Our journey into the Argentinean part of Patagonia didn’t have the most auspicious of starts. While on our way to see the Cueva de las Manos (Cave of Hands) our truck got bogged in loose rocks while driving off-road. We had sandboards to wedge under the wheels but rocks needed to be moved from around each wheel first, a back-breaking and boring task. While most of the men and one woman helped shovel, the designated cook group for that day, which included me, set about preparing a hearty soup for lunch. The only problem was the biting Patagonian wind which blew out the gas flame time and time again. After three hours, the truck was finally moving again and we served something resembling a stew. Thankfully, nobody cared, we were all just happy not to be sleeping on the truck in the middle of nowhere that night! The majority of our trip through Patagonia saw us camping at night, either in the bush or at basic campsites. For me, it was one of the highlights of the trip. I’ve been lucky enough to share a tent with two awesome Aussie guys, and since they departed, I’ve been kept entertained by Sandrine, our resident Frenchie who has lived in the UK for the past twenty years. Not that you’d know it from her thick francophone accent.
We proceeded along legendary Ruta 40 and crossed the Magellan straits over to the island of Tierra del Fuego (Land of Fire), a territory that is divided between Chile and Argentina. In my humble opinion it is terribly misnomered as it was rainy and grey, but despite this, I was very excited to arrive in the port town of Ushuaia, the southernmost city in the world.
City may be stretching it a little given that there only seems to be one main street in the town, however it did include a bowling alley so I was very happy and not just because it gives me an excuse to use this gif.
Before we could go bowling, or do anything else for that matter, I had to urgently visit the laundromat as I was perilously close to running out of clean pants (read ‘underwear’ if you’re in the US) and, I’m ashamed to say, not for the first time on this trip. Unfortunately the owner of the joint didn’t share my sense of urgency, turning up 40 minutes after the place opened according to the signage in the window, but all’s well that ends well. Except it didn’t end well. Later that night, a few of us went out for some drinks, while others went out for, let’s just say, more than some. One, a 75 year old American who has been on the tour from the beginning of my journey in Quito, couldn’t make it into bed at 0230 without some assistance from one of the other boys in the dorm room. Having fallen back asleep, we were all woken up a couple of hours later by the ear-splitting shrieks from a group of Israeli girls staying in a room on the same floor. For some reason, the American had entered their room, from where we could hear him repeatedly say “you’re all going to die tonight” which was followed a few minutes later by “I’m going to kill someone tonight”. Needless to say, the girls were extremely frightened and the situation was exacerbated by the small fact that he was naked from the waist down! A couple of people tried to get him away from the girls’ room, while we tried to locate his underwear. Understandably, the girls called the police and the American was no longer allowed in the hostel. He did, however, much to my surprise, rejoin our tour a couple of days later.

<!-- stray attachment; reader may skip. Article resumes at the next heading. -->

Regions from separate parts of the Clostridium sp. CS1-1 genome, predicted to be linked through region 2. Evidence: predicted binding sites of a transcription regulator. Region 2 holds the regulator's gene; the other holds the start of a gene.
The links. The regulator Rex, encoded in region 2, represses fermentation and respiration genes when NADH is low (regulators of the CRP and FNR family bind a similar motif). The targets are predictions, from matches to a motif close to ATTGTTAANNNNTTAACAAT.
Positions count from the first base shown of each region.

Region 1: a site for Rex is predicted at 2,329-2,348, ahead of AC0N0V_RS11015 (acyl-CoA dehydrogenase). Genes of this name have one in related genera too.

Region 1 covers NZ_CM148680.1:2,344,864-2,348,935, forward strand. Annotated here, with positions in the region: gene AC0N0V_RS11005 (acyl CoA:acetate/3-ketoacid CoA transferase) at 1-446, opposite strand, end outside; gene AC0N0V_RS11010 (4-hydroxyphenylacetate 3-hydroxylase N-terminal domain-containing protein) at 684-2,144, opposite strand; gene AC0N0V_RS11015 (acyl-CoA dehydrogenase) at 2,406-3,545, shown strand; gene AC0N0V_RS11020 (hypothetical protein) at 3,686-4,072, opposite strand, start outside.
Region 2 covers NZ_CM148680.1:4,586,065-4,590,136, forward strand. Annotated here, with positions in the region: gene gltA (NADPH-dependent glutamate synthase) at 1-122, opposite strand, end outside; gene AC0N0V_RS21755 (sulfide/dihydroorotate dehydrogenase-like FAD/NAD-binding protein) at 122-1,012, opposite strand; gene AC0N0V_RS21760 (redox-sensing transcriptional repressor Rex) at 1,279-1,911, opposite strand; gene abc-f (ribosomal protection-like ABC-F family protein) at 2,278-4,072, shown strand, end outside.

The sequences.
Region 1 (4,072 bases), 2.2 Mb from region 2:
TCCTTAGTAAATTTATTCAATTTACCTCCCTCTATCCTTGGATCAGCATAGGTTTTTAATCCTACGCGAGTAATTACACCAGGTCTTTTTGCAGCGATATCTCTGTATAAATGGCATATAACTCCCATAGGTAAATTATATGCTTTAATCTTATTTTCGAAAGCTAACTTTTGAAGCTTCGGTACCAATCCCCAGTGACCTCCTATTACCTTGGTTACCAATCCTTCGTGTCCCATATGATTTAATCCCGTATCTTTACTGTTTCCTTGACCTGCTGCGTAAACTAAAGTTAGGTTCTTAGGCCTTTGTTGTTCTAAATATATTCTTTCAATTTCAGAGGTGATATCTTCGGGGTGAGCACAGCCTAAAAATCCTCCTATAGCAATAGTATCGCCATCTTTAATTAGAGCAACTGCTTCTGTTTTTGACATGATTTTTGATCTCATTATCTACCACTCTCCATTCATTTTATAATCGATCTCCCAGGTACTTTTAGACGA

After that drama, a group of us decided to spend the day serenely sailing on the Beagle Channel where the only thing we would face were cute king penguins and sea lions. It was so relaxing being out on the water, and the weather played ball for us too, the warming sunshine and stunning scenery making me once again think about how lucky I am to be on this trip.
Leaving Ushuaia we crossed back into Chile to visit Torres Del Paine (separate blog post here), before spending the next few days working our way up through Argentinean Patagonia, via El Calafate, where we saw the incredible Perito Moreno Glacier, one of the very few in the world which is still advancing. It’s a breathtaking sight and we were lucky enough to witness a massive carving while we were there, the aftermath of which you can see by clicking here. I also got to feed a baby goat for some reason.
The consecutive 12-hour drive days through this region of Argentina were tough; camping in the wild, cooking on gas stoves with the unrelenting wind, and a temperature which increased from 3° to 34° in a matter of days as we drove north, leaving behind the mountains for a flat pampas-covered landscape.
I was delighted to stop in Gaiman (stop sniggering at the back!), a Welsh-speaking enclave where we scoffed a delicious cream tea, and nearby Puerto Madryn, a small seaside resort which offered snorkelling with sea lions. I tried snorkelling once before in Croatia and lasted all of three minutes, panicking as I felt like I was being smothered, but I really wanted to conquer this mountain and with the help of some friends who came with me, I ended up having one of the most amazing experiences of my life. I’d love to come back in March when you can see orcas beaching themselves nearby while hunting. I’ve seen it on television and it’s incredible.
As we approach Buenos Aires, I’m looking forward to having a week by myself. I have met many lovely people on this trip over the last four months, some of whom have become good friends. But the combination of long drive days in confined spaces with certain ‘personalities’ and lots of group activities mean I’m craving some alone time, something I won’t get when I get beck to Amsterdam in a few days time.
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